Increased awareness of personal space and social distancing recommendations led some to remark on the divide between patrons and library employees. One interviewee said, “We have very different comfort levels with PPE (personal protective equipment)... one of the librarians wears a mask outside of the library office but inside we tend to not wear masks with each other... I think we moved into feeling like we’re somewhat of a bubble with the three [library employees].” Another respondent noted a feeling of increased community between library employees over the course of the year: “We spend time in meetings with devotions or prayer of some kind... which was new to us and hadn’t been part of our practice before... We’ve tried to make space to acknowledge how we experience this as human beings, not just as employees of the library.”
One area which remained uncertain for interview respondents was the financial outlook at their institutions: staff budgets and finances are of continuing concern. These issues tended to be complex and highly dependent on institution context. Several of these cases are discussed in more depth later in this article.
Online Resources and the Pandemic
One director described the transition to an online learning environment in spring 2020 in frank terms, stating, “it was a bit ugly, but we got through it.” This sudden shift necessitated re-envisioning how to connect patrons, especially students, with library resources. With campus and library closures, interviewees found that they could not provide access to physical materials, yet, creative problem solving and new workarounds emerged. One director spoke specifically about the challenges of mailing books, especially across borders, but emphasized their commitment to providing information stating, “we’ll do whatever we can to get people the information.” Many interviewees discussed their efforts to scan and digitize physical materials they already own and obtain materials through interlibrary loan, and another mentioned their efforts to collect reserve lists from faculty and purchase e-copies of those texts if available. One director emphasized the sense of urgency and the extent to which they expanded their digital offerings:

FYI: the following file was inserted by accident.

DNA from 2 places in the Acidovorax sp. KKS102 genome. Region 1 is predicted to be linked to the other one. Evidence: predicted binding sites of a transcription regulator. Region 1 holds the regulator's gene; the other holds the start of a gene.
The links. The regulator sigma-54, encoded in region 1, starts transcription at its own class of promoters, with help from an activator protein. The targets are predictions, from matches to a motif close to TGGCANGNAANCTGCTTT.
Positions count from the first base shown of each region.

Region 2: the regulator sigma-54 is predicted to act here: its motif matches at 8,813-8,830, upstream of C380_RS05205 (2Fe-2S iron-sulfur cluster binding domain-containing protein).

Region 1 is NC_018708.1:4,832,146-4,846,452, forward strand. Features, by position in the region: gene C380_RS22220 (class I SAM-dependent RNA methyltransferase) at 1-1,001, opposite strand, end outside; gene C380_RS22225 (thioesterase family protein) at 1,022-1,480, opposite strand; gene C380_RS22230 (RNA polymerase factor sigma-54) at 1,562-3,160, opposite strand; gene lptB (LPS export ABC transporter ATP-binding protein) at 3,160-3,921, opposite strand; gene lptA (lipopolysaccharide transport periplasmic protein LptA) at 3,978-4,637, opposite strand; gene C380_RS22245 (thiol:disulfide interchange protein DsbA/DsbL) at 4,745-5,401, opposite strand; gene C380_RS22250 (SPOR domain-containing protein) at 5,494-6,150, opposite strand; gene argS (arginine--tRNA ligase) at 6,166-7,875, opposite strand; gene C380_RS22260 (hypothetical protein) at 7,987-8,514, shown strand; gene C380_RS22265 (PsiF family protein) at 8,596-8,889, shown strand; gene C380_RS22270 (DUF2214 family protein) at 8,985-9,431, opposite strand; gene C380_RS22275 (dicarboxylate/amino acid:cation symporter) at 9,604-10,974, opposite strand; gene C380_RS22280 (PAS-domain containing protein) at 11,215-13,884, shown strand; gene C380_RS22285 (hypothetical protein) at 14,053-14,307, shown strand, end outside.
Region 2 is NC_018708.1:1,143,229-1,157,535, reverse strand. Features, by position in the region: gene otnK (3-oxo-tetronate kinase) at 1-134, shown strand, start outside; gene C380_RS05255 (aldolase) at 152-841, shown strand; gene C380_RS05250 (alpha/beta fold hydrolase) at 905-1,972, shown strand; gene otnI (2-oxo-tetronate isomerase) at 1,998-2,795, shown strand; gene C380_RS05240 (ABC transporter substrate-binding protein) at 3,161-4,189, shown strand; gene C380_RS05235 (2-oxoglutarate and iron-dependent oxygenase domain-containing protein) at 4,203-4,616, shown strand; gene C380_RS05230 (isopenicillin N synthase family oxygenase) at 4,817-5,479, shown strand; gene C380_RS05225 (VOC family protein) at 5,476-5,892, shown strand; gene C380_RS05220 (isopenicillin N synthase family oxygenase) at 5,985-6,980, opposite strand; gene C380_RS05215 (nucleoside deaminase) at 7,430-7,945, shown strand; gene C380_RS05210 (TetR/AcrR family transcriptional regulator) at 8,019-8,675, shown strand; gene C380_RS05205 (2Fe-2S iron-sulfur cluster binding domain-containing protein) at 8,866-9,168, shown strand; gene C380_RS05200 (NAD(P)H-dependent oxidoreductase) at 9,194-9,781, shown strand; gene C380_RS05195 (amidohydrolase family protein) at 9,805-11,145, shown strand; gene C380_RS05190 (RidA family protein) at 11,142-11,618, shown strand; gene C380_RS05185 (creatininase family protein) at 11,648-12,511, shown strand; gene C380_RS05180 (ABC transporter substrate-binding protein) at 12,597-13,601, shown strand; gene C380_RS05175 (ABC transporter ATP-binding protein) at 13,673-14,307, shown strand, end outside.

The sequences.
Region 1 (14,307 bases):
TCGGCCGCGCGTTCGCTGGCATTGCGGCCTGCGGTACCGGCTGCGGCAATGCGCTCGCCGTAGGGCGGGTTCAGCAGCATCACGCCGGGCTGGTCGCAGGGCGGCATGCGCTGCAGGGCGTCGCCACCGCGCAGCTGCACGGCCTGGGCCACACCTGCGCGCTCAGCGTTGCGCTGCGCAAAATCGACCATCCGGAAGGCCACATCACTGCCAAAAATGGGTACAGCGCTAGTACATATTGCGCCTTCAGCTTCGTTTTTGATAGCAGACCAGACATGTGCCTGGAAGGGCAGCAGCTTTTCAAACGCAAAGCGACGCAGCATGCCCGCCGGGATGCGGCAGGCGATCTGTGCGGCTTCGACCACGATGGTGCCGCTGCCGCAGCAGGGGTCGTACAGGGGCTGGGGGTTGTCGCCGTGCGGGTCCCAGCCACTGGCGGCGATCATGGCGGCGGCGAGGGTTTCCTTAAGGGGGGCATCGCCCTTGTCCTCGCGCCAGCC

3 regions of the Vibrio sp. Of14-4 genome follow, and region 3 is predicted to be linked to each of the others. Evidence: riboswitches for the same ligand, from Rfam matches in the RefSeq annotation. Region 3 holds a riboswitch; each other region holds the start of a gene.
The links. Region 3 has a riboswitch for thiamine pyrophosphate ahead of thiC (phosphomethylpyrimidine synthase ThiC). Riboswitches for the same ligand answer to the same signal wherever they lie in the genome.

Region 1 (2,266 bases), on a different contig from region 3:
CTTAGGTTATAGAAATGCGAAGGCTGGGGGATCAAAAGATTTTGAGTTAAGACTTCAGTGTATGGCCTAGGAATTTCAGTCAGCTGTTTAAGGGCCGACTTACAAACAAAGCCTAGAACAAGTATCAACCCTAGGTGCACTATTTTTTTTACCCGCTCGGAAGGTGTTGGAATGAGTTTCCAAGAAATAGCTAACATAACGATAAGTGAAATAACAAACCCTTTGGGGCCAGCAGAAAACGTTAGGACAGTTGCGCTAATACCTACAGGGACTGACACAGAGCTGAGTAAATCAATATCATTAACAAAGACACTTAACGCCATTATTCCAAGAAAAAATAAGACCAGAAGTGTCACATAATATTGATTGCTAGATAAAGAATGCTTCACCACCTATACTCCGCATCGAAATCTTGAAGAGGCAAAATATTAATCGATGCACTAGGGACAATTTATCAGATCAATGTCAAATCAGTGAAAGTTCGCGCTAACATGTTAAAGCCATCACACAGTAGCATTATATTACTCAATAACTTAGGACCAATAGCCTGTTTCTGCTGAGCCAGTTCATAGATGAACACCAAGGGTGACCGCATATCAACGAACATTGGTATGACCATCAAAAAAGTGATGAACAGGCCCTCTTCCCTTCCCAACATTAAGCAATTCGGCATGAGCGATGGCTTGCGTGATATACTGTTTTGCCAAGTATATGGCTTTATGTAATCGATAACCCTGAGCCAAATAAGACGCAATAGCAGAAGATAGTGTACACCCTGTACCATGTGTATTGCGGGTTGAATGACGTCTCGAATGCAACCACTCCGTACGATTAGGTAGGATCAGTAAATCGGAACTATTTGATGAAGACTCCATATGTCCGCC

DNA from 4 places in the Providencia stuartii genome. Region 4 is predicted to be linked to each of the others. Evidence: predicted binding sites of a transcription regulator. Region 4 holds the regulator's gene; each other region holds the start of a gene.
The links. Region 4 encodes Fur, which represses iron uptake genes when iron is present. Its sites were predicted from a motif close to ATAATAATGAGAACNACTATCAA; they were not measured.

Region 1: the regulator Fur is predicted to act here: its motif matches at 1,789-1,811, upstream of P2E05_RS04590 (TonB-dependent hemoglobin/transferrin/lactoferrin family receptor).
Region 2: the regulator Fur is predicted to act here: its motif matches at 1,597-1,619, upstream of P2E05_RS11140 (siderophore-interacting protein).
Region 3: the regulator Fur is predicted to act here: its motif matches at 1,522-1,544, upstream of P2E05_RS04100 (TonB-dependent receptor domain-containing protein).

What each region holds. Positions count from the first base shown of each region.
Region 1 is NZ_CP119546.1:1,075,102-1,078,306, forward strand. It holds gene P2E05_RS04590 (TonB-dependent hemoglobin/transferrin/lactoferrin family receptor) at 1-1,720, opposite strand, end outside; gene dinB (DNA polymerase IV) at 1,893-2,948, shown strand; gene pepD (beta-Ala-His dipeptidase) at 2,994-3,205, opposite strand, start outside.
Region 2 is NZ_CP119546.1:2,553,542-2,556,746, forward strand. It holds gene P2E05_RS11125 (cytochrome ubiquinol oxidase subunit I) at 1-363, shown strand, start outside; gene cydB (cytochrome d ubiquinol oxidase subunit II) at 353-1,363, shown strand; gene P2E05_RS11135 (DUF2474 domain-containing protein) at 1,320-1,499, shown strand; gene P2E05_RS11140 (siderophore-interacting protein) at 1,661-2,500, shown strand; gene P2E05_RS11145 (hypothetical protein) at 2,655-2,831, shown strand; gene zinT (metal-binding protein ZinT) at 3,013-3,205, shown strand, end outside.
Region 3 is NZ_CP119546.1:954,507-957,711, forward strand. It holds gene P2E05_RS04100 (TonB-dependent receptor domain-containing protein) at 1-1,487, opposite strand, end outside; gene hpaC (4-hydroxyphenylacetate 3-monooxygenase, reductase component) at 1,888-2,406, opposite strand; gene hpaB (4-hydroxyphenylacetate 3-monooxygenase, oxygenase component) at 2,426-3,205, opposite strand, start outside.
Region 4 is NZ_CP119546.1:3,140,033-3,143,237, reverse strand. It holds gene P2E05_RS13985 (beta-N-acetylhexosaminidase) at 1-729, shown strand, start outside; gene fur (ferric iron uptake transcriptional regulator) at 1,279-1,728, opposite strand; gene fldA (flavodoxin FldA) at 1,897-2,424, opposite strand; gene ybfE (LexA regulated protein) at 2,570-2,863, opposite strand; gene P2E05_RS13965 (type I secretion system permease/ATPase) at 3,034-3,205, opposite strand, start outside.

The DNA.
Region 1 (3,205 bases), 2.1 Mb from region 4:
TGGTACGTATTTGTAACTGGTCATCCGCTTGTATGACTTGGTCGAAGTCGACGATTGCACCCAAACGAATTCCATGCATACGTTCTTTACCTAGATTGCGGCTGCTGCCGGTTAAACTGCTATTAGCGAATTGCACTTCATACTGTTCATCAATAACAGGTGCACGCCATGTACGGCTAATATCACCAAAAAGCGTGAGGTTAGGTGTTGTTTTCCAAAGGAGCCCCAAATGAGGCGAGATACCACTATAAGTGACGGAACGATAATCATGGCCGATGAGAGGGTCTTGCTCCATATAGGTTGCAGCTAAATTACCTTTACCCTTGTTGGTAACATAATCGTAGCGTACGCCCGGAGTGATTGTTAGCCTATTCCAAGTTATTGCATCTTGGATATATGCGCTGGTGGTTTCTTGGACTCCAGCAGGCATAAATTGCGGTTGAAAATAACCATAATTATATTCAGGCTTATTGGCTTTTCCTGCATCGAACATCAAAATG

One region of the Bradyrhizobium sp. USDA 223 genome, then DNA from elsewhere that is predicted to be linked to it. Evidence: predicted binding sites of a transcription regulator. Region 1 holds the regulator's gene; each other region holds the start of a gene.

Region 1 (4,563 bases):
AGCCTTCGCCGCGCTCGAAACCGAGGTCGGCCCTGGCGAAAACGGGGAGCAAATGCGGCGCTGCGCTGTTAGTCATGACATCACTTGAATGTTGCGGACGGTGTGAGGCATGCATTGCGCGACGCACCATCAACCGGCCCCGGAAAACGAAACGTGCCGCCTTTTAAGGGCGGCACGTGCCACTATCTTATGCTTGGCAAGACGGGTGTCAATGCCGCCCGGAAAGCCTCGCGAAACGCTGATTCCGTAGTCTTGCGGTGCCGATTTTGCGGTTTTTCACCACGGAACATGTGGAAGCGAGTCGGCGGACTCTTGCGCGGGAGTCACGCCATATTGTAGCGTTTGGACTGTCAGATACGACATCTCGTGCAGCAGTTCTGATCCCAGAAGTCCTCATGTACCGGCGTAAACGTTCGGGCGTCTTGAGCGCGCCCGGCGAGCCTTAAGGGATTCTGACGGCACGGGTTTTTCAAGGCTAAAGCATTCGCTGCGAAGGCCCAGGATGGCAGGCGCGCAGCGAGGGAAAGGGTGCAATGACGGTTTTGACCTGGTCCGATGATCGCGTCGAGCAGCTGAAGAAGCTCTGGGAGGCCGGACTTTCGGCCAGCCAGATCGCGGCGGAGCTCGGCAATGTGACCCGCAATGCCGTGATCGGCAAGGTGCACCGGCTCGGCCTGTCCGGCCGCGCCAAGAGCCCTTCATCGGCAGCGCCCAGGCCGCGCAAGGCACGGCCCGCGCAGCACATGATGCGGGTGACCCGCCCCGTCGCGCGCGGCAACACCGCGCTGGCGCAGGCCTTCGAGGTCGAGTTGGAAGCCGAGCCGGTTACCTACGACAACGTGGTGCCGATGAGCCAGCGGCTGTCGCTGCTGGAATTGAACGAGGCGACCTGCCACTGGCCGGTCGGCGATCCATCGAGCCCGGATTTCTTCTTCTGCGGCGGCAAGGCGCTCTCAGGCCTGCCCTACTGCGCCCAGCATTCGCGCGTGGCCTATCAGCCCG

So we doubled our database subscription almost right away within like a couple of weeks because we couldn’t actually get books to students to finish their papers. There were a lot of assignments due right away at the end of March, beginning of April.
At another institution, another library director echoed this and reported that the divinity school students relied heavily on e-books to finish their assignments. They employed a demand-driven acquisitions model to meet patron needs. Indeed, other directors spoke of the importance of “targeted acquisitions” during this time, and their reliance on the pre-pandemic faculty-led collection development strategy, where faculty requests drove purchasing. As faculty began teaching in an online environment, there was a natural shift towards using electronic materials and library decision-making to prioritize purchasing e-books.
While collecting efforts in spring 2020 generally focused on urgent needs and electronic resources, library deans and directors also made important decisions about the future of their print collections. Several institutions described a transition away from print where they no longer collect print serials and how they moved from almost exclusively collecting in print to almost exclusively collecting in e-format. One director identified that they, too, had decided not to collect print serials, but this decision was made just prior to the pandemic. Another director acknowledged the shift to e-format as necessary but worried about the level of agency over licensed e-book content compared to their print holdings. They said: